Former policemen Kueng and Tao were convicted of violating Floyd’s rights

ST Ball, Min. (AP) — A federal judge on Wednesday sentenced two former Minneapolis police officers accused of violating George Floyd’s civil rights. The terms were lighter than those recommended in the sentencing guidelines, describing one as “really a rookie officer” and the other as “a good police officer, father and husband.”

On May 25, 2020, J. U.S. District Judge Paul Magnuson sentenced Alexander Kueng to three years in prison and Du Tao to 3½ years in prison after Officer Derek Chauvin kneed Floyd in the neck more than nine times. Minutes as a 46-year-old black man He said he couldn’t breathe and eventually became motionless. The killing, captured on bystander video, sparked worldwide protests and accounts of racial injustice.

Kueng grabbed Floyd’s back, Tao restrained worried onlookers, and fourth officer Thomas Lane grabbed Floyd’s legs. Lane was sentenced last week Chauvin was sentenced to 21 years at the same time — below the guidelines and a sentence that Floyd’s brother Filonis called “insulting” — to two years. Floyd’s immediate family members did not attend Wednesday’s hearing in person or comment afterward.

Floyd’s girlfriend, Courtney Ross, made statements at both men’s sentencing hearings and later said she was disappointed by Tao’s sentence. That “didn’t really fit the crime to me. I asked for the maximum sentence,” she said.

The lesser sentences for Quyeng, who is black, and Thao, who is Hmong American, will determine whether they will consider a plea deal or Oct. They are raising questions about whether they will risk a state court hearing on the 24th. While they face counts of second-degree murder and aiding and abetting second-degree manslaughter. Lane, who is white, pleaded guilty to a state charge of accessory to second-degree manslaughter and is awaiting sentencing in that case.

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Federal sentencing guidelines — which judges are not required to follow — recommend 4¼ to 5¼ years for Quang and 5 ¼ to 6 ½ years for Thao. Prosecutors argued for a much higher sentence for both men. Prosecutor Manda Serdich argued that Nguyen “didn’t say a word” while Floyd was dying. Prosecutor LeAnn Bell said Thao had “a bird’s-eye view of what was going on” with Floyd and had had “many years,” meaning he should have known better.

In May 2021, the federal government brought civil rights charges against all four officers, a month after Savin was convicted of murder and manslaughter in state court. They were seen as confirming the Department of Justice’s priorities for addressing racial disparities in policing. A promise made by President Joe Biden before his election. They came a week after federal prosecutors charged him with hate crimes in the slaying of 25-year-old Ahmed Arberry in Georgia. and announced intensive police investigations in Minneapolis and Louisville, Kentucky.

Magnuson said there’s no doubt that Nguyen violated Floyd’s rights when he didn’t respond. But he noted an “incredible number” of letters from other officials supporting Quang.

“You really are a new officer,” Magnusson told Kweng.

At his subsequent hearing, Tao spoke for more than 20 minutes, often quoting from the Bible, saying that his arrest and time in prison turned him back to God, but did not directly address his actions or say a word to Floyd’s family. Thao — like Lane and Kueng — remains free on bail but spent several weeks in jail after being arrested on state charges in 2020.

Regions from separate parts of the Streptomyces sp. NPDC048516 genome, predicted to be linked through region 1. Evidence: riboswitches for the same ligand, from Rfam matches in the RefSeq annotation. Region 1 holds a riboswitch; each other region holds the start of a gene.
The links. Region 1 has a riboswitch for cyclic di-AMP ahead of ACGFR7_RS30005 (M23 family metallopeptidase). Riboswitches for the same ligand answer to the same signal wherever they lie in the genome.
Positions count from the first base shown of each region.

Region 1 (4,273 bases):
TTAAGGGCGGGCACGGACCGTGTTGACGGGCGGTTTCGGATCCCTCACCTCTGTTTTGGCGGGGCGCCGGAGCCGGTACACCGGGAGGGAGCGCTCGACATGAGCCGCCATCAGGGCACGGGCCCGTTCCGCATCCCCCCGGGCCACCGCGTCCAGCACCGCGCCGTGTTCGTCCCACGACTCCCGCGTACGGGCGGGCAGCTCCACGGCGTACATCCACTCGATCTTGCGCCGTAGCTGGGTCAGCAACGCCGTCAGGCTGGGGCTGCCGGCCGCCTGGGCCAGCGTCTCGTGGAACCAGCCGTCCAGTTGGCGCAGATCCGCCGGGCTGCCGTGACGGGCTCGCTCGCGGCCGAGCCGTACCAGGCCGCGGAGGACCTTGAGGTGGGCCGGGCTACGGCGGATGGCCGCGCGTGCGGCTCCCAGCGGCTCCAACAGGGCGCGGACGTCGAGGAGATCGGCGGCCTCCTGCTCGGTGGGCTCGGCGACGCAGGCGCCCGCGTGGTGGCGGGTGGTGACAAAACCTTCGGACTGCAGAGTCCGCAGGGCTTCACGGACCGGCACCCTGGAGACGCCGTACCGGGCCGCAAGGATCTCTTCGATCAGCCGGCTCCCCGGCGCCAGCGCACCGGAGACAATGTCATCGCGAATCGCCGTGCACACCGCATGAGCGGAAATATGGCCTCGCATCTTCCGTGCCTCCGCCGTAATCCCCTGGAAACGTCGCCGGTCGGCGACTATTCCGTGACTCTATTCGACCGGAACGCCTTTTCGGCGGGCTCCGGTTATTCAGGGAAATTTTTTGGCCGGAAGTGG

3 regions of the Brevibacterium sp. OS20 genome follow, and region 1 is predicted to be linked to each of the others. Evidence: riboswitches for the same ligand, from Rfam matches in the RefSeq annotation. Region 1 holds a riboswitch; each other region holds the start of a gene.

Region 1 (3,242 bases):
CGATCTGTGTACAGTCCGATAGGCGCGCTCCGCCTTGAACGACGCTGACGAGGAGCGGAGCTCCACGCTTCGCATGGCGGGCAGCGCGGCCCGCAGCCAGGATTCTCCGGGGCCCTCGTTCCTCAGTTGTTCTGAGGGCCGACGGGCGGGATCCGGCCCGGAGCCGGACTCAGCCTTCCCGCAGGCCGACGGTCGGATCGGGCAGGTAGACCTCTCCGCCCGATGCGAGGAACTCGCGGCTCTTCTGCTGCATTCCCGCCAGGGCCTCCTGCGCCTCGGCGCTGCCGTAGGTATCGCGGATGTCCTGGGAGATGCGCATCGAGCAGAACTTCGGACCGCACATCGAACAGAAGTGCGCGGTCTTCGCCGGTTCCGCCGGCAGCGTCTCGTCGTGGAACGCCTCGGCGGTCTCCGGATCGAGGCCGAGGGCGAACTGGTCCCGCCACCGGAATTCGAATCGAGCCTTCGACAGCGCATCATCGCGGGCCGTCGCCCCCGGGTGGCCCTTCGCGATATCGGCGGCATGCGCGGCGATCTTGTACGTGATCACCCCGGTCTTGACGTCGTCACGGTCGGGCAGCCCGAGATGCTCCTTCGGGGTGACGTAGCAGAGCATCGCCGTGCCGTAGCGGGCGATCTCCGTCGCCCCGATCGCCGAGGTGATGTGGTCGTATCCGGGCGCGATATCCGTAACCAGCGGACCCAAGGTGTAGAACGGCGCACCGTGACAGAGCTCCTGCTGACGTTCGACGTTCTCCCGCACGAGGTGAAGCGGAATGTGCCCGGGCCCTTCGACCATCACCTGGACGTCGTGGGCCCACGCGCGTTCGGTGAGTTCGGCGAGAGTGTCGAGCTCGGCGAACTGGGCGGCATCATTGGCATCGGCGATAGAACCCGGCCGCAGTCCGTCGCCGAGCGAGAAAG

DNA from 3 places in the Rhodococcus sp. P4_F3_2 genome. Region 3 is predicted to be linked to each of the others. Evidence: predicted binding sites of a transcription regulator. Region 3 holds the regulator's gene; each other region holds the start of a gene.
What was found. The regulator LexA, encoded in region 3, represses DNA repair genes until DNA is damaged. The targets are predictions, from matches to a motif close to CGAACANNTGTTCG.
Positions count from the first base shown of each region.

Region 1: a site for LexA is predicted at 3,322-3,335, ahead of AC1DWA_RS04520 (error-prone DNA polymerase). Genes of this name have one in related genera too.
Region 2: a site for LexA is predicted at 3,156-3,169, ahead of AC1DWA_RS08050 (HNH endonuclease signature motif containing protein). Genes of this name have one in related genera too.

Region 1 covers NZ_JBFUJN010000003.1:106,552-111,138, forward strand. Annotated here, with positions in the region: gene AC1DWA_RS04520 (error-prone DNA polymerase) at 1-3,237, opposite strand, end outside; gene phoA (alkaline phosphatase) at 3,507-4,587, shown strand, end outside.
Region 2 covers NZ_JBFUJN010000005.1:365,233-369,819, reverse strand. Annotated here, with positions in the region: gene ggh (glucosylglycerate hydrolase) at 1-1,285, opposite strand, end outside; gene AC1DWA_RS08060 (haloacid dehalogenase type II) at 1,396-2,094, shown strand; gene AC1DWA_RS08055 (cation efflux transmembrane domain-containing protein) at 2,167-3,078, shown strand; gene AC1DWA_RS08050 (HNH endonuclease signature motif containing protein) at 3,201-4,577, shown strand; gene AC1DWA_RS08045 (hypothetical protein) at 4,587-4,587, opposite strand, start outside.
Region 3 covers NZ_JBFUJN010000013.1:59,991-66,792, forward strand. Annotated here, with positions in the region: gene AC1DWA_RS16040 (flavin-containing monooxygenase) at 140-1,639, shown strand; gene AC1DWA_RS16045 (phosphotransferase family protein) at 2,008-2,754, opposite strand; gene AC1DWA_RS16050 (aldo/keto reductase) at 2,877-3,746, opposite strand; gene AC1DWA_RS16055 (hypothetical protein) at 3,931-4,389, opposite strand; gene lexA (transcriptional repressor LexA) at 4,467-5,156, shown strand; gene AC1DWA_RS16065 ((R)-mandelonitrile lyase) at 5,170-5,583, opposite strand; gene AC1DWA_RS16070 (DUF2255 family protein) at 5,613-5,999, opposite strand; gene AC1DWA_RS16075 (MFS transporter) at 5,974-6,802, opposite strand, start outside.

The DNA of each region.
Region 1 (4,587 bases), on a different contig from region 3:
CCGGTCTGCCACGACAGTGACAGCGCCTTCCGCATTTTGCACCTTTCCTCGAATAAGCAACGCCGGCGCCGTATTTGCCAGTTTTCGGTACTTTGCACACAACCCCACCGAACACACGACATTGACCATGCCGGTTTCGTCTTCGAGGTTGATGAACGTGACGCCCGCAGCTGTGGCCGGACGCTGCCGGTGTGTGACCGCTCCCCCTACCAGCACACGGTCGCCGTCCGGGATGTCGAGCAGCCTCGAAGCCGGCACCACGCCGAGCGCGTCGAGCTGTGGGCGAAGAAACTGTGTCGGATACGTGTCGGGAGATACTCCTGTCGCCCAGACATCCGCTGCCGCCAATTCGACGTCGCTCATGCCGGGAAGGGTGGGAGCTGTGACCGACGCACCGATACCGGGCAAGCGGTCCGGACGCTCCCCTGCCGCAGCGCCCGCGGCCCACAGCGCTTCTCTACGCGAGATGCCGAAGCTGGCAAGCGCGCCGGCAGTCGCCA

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Magnuson again acknowledged the letters of support for the former official, which contained 744 signatures, and what he called Tao’s “complete record.”

“You had a difficult childhood and you have done well to become a good police officer, father and husband,” the judge said.

Negima Levi Armstrong, a civil rights lawyer and activist, said the sentences were “particularly lenient.”

“This small sentence sends a signal to other law enforcement officers that they can get a slap on the wrist if they violate people’s rights and engage in extreme abuse against defenseless people,” he said.

But Mark Osler, a professor at the University of St. Thomas School of Law and a former federal prosecutor, called the sentences “groundbreaking” and noted that officers are rarely held accountable for murders they did not directly commit.

“We believe that the impact of changing behavior and motivating them to intervene when it comes to saving a life,” he said.

Osler said Kueng and Thao may seek a plea deal on the state charges that do not violate the federal sentence, allowing them to serve the sentences concurrently.

Both are scheduled to report to federal prison On October 4, Magnuson indicated that they might change because of the state investigation. Magnuson said he would recommend that they be allowed to stay near family in minimum-security federal facilities in Duluth or Yankton, South Dakota. The final decision rests with the Bureau of Prisons.

Chauvin, who is white, was the most senior officer at the scene and was sentenced to 22 1/2 years in state prison terms, which he will serve concurrently with his federal sentence. He has been held in solitary confinement at the state’s maximum security prison in Oak Park Heights for his own protection since the murder, and will eventually be transferred to a federal prison.

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Associated Press/Report for America reporter Trisha Ahmed contributed.


AP’s full coverage of George Floyd’s murder can be found here:

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